Dangers Involved in Letting Your Cat Outside

Have you adopted your first pet ever? Learn more about the basic care and necessary veterinarian services your pet will require.

Dangers Involved in Letting Your Cat Outside

13 November 2015
 Categories: , Blog

One decision new cat owners will have to grapple with is whether they should let their cat outside or not. Cats do like stretching their legs, but going outside can be dangerous for their health in a number of ways. Of course, situations will vary from location to location, but owners should remember that keeping their cat indoors will remove them from several threats, such as the following.

Getting Hit by Cars

Cats are notoriously foolish when it comes to the rules of the road. Many will learn to run away from cars, but some still arch their backs and hiss as if facing a normal predator. This can lead to an accident from which your cat is unlikely to recover.

However, not all car-related accidents will happen this way. Cats like to crawl beneath cars, as it gives them a sense of safety, and will often lie down in the wheel arch during colder months. This puts them at risk when the car is started; few people will think to check for cats beneath the car before they begin driving.

Getting Lost

Cats seem to think that they are world-class escape artists with an infallible sense of direction. Unfortunately, they might be thinking a little too highly of themselves.

Cats can easily become lost when they venture a little too far from home and are also likely to become stuck when they jump in somewhere that they cannot get out of. Your cat might not be found for several days, putting them at risk of starvation and dehydration.

Getting Attacked by Dogs, Cats, and Other Predators

Cats are natural fighters. They might be able to run away from most predators, but they'll often stand their ground instead. This commonly occurs when they meet another cat, but dogs and other predators also pose a significant threat.

Cats aren't well equipped to hurt each other – most 'fights' end with one accepting the dominance of the other rather than with a severely injured cat. However, it's never pleasant to see your kitty come home with cuts and bites, especially when they might lead to the contraction of feline diseases such as:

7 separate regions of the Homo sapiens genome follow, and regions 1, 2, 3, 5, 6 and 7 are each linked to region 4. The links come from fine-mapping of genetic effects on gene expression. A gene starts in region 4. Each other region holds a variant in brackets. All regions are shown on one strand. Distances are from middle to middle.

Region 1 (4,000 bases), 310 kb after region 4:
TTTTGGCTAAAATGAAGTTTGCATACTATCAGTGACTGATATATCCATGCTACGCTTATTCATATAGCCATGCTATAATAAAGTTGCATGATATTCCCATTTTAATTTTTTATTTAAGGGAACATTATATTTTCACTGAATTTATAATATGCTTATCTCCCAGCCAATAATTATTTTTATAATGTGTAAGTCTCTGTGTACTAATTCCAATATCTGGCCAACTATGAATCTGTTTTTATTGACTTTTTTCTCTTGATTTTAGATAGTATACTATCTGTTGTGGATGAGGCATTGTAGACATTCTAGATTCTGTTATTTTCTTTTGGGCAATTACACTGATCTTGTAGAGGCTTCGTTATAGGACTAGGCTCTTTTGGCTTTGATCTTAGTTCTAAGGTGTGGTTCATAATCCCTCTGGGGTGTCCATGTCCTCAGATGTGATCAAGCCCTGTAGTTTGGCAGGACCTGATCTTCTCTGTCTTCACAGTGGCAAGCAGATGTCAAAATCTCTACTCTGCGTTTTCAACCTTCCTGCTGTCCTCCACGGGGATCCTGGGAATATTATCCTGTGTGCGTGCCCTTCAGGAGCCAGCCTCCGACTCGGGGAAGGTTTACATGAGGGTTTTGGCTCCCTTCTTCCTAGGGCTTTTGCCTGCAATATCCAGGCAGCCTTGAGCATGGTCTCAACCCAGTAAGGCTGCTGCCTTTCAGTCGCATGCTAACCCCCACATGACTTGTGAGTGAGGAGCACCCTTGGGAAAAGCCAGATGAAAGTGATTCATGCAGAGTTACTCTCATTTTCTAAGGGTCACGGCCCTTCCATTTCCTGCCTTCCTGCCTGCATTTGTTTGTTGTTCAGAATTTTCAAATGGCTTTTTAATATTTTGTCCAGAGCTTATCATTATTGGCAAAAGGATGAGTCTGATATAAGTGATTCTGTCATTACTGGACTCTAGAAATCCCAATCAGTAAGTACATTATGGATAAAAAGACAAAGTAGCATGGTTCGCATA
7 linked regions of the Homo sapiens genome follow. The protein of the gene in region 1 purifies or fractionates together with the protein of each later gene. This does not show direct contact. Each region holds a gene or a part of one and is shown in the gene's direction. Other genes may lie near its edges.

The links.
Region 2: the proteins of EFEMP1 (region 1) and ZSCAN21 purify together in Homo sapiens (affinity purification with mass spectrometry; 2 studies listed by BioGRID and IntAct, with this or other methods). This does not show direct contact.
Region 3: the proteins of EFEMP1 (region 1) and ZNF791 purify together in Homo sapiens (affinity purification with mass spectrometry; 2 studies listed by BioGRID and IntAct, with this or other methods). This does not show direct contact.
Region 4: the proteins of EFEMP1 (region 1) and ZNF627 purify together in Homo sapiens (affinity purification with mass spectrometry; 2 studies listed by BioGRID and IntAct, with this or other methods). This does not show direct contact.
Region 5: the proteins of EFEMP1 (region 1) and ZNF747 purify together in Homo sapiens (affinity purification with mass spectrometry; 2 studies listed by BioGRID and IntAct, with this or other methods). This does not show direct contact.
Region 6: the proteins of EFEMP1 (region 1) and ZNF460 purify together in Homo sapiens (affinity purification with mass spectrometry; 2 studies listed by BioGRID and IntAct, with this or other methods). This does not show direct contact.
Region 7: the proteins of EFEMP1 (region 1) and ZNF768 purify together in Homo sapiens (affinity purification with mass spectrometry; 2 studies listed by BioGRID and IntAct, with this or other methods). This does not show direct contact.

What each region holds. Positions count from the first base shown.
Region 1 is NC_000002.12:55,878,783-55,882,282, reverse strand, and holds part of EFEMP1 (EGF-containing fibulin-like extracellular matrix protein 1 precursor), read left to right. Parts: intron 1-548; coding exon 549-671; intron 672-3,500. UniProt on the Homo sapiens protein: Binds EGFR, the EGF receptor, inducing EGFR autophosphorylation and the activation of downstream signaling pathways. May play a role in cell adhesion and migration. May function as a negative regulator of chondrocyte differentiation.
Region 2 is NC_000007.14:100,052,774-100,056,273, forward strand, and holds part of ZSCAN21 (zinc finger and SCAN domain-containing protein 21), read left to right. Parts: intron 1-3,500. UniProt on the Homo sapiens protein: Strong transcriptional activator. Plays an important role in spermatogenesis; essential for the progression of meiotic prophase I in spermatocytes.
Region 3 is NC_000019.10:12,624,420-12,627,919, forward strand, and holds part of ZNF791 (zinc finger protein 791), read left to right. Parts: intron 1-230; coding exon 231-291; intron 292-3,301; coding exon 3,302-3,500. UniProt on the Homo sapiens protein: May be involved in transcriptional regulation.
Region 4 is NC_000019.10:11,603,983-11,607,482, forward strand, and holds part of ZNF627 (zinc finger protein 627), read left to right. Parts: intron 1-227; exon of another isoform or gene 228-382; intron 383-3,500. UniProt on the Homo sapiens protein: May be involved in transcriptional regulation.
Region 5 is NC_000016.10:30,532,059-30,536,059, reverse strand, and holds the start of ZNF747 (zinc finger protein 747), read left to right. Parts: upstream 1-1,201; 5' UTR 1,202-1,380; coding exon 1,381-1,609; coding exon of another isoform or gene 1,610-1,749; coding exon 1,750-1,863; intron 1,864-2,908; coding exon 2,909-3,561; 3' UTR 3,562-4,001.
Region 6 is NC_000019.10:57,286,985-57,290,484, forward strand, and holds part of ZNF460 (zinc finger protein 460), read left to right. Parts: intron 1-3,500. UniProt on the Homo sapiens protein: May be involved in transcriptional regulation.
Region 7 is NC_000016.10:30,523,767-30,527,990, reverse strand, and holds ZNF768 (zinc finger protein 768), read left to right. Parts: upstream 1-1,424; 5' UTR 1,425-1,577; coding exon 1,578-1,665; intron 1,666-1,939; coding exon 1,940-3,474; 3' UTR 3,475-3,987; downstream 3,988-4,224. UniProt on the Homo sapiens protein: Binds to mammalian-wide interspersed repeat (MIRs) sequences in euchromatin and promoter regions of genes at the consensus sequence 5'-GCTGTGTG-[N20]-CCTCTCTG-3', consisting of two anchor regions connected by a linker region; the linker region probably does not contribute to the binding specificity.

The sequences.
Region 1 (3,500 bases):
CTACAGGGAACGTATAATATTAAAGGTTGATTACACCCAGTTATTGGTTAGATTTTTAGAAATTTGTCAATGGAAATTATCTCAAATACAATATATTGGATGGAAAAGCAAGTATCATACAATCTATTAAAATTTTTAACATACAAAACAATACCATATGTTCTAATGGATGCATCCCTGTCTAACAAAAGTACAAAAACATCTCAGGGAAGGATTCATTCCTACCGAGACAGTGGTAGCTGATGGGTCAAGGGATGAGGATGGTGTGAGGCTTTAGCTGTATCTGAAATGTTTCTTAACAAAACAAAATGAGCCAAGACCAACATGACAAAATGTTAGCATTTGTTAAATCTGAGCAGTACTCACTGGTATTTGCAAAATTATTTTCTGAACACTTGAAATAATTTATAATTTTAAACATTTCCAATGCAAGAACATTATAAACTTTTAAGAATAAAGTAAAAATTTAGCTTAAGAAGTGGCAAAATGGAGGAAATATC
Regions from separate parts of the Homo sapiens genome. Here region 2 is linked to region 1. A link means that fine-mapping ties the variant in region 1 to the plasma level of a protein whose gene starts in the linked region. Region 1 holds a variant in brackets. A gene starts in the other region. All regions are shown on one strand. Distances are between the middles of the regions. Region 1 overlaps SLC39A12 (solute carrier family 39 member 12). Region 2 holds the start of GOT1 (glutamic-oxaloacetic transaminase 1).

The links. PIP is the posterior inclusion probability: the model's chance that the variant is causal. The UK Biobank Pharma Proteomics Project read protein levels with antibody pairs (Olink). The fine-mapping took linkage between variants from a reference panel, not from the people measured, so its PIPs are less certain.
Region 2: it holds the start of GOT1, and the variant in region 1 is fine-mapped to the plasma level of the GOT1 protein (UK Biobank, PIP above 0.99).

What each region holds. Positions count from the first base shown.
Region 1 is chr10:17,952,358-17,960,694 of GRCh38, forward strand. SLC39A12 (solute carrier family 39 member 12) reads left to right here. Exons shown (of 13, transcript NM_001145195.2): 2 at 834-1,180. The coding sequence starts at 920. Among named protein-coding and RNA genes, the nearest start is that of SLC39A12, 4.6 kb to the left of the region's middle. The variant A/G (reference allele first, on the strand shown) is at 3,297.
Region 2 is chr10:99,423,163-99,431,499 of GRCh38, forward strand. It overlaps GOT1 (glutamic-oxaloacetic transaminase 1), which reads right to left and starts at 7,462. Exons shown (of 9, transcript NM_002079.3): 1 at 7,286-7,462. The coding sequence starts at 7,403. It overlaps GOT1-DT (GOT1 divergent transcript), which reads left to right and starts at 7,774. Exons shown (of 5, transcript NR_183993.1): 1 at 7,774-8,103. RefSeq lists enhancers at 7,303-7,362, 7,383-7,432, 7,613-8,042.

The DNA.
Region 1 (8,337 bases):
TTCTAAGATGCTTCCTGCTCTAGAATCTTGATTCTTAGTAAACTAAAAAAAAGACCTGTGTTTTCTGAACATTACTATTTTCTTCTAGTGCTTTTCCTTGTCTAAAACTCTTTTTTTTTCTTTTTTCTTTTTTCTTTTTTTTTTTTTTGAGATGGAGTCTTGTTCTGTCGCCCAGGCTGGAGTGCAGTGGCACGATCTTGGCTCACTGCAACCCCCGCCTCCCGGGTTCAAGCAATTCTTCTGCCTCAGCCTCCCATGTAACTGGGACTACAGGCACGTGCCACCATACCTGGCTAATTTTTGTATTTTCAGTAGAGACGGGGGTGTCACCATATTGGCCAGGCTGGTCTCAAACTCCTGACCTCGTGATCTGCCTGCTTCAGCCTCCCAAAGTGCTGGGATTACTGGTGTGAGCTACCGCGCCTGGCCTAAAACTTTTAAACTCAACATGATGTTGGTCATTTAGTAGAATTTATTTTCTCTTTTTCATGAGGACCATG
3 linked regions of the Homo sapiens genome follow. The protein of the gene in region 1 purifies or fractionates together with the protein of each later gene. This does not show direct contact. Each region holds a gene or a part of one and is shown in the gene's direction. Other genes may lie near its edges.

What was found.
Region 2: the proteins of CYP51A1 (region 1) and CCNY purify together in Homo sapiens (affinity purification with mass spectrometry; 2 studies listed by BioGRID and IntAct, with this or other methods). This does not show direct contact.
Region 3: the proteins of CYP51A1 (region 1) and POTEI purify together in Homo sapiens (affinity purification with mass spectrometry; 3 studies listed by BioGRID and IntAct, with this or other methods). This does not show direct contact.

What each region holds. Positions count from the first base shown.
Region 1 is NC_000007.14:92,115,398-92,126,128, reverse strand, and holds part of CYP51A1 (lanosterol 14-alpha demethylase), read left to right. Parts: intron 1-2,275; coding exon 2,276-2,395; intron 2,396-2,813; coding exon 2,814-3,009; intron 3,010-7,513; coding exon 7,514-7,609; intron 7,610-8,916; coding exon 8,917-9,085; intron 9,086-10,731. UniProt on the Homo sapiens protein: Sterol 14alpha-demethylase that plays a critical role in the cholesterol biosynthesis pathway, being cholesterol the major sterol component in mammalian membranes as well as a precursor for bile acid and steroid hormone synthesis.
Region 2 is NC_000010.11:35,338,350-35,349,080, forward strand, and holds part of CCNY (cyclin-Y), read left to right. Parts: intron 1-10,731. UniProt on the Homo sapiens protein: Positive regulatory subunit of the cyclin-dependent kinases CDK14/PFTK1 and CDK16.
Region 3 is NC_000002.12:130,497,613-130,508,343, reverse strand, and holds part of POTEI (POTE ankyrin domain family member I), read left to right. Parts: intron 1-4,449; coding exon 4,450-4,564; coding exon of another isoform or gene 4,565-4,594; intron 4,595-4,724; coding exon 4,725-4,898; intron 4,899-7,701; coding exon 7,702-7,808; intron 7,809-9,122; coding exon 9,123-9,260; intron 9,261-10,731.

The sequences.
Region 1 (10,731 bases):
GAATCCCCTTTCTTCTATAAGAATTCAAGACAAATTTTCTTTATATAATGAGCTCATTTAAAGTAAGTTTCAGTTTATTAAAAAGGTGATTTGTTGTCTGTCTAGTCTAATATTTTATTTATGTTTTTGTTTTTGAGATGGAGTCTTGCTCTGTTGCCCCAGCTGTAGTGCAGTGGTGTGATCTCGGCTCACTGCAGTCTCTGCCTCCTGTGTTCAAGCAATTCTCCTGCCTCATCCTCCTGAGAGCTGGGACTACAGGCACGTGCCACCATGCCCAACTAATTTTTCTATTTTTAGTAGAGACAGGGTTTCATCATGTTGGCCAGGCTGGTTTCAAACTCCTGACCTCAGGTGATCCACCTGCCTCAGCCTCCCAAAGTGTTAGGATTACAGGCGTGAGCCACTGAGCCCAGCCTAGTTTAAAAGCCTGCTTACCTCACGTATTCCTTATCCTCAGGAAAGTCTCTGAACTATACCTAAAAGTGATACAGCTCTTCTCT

• Feline Leukemia (FELV)
  • Feline AIDS (FIV)
  • FIP (feline infectious peritonitis)

Getting Parasites

Your cat might not pick up a feline disease, but they are likely to attract parasites since they prefer moving through wooded areas and undergrowth. These parasites may include:

  • Fleas
  • Ticks
  • Ear mites
  • Intestinal worms

These can cause a variety of symptoms, from simple scratching to vomiting and diarrhoea, and will often require the attention of a vet. Of course, such creepy crawlies – particularly fleas – can be very difficult to remove from your home once a cat brings them in.

Cats enjoy going outside, but they can still lead happy lives inside if they receive plenty of stimulation. With these risks waiting in the outside world, it might be a good idea to keep yours an inside cat. For more information, you can talk to the vet at a clinic like Baw Baw Paws Vet Clinic. They may have advice on whether or not you should let your cat outside and how you can protect them from these dangers if you do. 

About Me
Critical Veterinary Care for Your Fluffy Family Members

I recently adopted my first dog and learned how much I care for this creature. While the relationship is different than any I have ever had with a human, I can't say I love my dog any less. In fact, in many ways, I love my dog more than I have ever loved anyone before. As a result, I take his veterinary care very seriously. I have spent months researching veterinary care for both dogs and cats, and I want to share that info here in case you need help with your furry family members. Please, get comfortable, have your fluffy little one curl up in your lap and start exploring. I hope these posts help you keep your dog or cat safe and healthy.